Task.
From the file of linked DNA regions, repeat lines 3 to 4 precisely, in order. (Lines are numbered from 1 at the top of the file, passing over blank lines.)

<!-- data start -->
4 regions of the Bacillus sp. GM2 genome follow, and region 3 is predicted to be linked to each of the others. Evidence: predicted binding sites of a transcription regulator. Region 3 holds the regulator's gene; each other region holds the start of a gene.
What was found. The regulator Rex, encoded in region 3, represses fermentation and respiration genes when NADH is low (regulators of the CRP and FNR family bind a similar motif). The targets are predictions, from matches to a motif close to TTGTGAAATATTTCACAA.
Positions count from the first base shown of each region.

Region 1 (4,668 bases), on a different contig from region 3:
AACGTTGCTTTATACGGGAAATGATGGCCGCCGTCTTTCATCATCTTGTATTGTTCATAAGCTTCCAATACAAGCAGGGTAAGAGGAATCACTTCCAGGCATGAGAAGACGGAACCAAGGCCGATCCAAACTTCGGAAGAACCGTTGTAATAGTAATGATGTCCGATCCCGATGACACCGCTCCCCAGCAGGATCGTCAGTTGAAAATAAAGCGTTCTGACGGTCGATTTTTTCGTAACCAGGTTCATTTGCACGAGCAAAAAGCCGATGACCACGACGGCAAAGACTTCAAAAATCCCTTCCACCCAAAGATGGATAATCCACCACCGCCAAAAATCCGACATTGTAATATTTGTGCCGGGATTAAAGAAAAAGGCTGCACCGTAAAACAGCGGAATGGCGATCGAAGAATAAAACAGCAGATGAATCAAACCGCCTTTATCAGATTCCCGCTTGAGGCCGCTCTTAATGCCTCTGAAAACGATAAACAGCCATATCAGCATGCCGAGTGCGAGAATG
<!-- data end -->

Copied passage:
Positions count from the first base shown of each region.

Region 1 (4,668 bases), on a different contig from region 3: